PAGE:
Will Howard setting off on his cycle ride to Brussels in 2007 to promote Cap and Share.
Will was born in Cambridge on 14th December 1951. His father, Dr Harold Howard, was Deputy Director at the Plant Breeding Institute there, and bred potatoes to be resilient to various insects. The story goes that he was working on two varieties of potatoes and came home and asked his family for names.
Will was born in Cambridge on 14th December 1951. His father, Dr Harold Howard, was Deputy Director at the Plant Breeding Institute there, and bred potatoes to be resilient to various insects. The story goes that he was working on two varieties of potatoes and came home and asked his family for names. The first part of the name for each potato had to be “Maris” because that was the name of the road the Institute was on. Will said, “Why don’t you call one ‘Piper’, the Scots would like that”. The name had to go through the Scottish board first, and they did like it and the name stuck. The potato of course was Maris Piper. The other potato was Maris Peer. Maris Piper is probably one of the most widely used potatoes we have now.
Will was a very keen bird watcher who, disillusioned with school and family life, would forge letters from his parents to claim sickness, go off bird watching and then shin up drainpipes to get back into the family home. His lifelong friend Rob Jarman remembers them sleeping everywhere, from barns to bus shelters on their adventures to bird watch. These two and two others then took an old Dormobile van out to places you would have a job to travel through easily now, including Iran, Afghanistan, Punjab Pass, and so much more. He would send news of his travels home to his old grandmother, who tracked his progress on a map. His last letter was sent back to Will as she had died.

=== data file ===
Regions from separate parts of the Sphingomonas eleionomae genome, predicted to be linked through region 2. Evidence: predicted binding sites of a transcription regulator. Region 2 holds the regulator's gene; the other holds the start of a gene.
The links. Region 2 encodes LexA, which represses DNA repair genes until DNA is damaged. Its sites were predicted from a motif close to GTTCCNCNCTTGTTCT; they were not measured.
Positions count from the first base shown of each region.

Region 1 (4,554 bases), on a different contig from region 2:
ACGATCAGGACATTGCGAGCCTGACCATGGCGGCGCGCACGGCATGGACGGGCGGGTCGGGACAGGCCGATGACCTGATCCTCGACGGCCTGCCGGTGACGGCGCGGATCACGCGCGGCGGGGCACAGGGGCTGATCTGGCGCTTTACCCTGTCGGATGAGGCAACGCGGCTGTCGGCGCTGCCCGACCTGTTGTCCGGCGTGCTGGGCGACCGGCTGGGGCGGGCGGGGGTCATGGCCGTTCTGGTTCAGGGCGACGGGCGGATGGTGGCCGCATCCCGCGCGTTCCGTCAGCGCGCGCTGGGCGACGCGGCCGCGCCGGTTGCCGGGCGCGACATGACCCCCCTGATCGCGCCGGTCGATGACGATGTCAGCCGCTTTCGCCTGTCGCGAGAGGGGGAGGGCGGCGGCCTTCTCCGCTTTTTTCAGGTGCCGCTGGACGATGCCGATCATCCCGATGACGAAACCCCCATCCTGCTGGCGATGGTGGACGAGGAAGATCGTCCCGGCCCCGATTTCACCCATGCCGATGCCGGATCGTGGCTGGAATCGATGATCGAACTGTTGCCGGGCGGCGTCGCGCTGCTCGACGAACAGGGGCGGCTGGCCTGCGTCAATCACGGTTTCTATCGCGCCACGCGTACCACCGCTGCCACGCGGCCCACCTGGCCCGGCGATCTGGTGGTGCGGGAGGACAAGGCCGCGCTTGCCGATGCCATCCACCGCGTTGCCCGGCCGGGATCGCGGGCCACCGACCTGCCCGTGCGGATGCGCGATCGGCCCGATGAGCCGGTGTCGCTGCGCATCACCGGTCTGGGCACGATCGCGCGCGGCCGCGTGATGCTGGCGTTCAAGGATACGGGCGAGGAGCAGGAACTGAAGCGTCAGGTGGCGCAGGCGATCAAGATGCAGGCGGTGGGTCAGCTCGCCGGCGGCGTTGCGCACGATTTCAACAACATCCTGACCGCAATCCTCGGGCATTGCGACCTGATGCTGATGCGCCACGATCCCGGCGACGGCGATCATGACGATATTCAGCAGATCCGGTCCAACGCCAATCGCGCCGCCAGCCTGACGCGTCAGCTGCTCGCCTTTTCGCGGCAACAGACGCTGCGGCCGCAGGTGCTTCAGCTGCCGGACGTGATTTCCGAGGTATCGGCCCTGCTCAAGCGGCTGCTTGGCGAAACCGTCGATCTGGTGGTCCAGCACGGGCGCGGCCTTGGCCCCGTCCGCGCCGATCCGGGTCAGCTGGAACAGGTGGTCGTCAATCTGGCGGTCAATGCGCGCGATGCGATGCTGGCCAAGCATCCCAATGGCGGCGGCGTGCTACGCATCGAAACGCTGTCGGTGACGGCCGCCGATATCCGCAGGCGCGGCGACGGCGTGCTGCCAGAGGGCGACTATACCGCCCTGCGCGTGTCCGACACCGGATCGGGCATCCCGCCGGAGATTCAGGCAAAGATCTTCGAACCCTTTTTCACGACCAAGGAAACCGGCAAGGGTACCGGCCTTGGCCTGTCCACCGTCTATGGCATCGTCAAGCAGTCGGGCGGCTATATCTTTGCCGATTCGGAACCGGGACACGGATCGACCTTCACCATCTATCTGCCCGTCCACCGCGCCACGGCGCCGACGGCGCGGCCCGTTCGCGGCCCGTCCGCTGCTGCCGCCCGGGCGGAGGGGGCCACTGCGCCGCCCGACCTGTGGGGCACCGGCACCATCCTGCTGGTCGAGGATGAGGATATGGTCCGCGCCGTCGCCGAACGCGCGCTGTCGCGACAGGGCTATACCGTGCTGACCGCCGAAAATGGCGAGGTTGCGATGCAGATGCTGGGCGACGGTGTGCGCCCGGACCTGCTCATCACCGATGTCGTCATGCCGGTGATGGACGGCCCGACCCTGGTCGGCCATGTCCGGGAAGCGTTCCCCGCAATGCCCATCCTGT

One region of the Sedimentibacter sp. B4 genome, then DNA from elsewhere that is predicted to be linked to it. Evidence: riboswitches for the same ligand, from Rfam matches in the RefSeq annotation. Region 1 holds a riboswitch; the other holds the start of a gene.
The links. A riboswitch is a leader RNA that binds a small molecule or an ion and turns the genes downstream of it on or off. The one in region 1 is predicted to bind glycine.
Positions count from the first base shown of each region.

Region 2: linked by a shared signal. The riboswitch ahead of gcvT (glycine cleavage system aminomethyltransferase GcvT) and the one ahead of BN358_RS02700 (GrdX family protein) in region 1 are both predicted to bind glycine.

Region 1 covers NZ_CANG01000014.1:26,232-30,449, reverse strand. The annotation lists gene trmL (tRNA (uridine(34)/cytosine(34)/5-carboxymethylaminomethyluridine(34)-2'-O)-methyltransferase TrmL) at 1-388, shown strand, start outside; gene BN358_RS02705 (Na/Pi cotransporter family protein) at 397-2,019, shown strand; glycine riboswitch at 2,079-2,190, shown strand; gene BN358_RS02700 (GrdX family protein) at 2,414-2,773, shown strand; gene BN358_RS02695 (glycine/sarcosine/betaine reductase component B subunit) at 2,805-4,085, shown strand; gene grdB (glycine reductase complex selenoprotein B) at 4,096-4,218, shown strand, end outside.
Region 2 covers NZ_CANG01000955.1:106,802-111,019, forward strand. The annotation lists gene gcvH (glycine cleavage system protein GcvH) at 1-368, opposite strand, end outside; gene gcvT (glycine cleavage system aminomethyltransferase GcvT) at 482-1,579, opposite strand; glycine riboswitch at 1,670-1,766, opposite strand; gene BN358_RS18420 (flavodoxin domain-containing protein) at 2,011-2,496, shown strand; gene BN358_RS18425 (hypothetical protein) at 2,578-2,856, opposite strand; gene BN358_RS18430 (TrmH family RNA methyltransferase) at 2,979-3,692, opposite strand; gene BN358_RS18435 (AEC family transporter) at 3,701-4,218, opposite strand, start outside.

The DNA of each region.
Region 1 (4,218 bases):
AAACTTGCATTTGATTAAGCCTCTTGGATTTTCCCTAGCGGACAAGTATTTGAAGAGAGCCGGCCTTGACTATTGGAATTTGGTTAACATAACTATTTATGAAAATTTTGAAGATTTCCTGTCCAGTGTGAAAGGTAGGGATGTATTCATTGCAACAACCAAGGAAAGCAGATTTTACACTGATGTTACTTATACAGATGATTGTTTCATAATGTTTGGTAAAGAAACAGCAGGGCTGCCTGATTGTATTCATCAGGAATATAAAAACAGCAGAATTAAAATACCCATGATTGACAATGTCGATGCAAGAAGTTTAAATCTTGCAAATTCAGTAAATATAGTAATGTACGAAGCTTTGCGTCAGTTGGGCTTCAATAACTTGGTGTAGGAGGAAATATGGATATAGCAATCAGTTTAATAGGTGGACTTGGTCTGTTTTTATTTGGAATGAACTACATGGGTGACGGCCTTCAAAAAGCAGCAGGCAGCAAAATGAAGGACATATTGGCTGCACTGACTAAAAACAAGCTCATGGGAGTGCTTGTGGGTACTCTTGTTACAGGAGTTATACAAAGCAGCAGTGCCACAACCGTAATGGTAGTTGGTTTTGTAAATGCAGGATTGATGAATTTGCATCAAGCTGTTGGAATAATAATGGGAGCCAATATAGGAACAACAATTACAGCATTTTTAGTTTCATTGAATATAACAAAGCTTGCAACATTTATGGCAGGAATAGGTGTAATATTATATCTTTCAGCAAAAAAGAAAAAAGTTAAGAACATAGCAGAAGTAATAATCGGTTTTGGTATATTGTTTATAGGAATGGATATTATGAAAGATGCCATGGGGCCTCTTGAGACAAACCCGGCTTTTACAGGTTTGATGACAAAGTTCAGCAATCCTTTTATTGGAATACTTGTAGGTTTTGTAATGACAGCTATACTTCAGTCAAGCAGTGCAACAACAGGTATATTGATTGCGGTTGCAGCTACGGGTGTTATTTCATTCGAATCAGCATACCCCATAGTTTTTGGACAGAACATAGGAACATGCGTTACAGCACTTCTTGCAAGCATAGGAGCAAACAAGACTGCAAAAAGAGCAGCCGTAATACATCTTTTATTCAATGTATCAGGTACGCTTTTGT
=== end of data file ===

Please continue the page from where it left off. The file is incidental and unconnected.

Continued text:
He became involved with Friends of the Earth after becoming angry at picking up dead birds covered in oil off a Cornish beach after the Torrey Canyon disaster in 1967.
While working on a pig farm at the age of 23 he wondered what on earth he was doing with his life, and sat three A levels in six months using the local library to study. He passed them and went to Newcastle upon Tyne University to study soil science. There he got his BSc and PhD in peat soils. Much later, this led to his becoming very interested in biochar and he wished he had continued in soil science so he could have furthered the biochar route now. “But that was Will all over. He wanted to do everything” his wife, Lyn says.
At university he became very involved in student politics. He became a card-carrying Communist, much to his father’s annoyance, and read many books, including Marx and Gramsci.
But campaigning was always the area he felt most at home in and was best at. Whilst still at university he would work at CND in London at the weekends, sleeping on the floor over night, then travelling back to Newcastle for lectures. So, on leaving university, he went to work for CND full-time. He became its chief fundraiser at the height of the Cold War. He organised rallies such as that on 11 October 1981 when 2 million people marched through London, but the media did not report what was going on to the extent they did later for the Iraq march.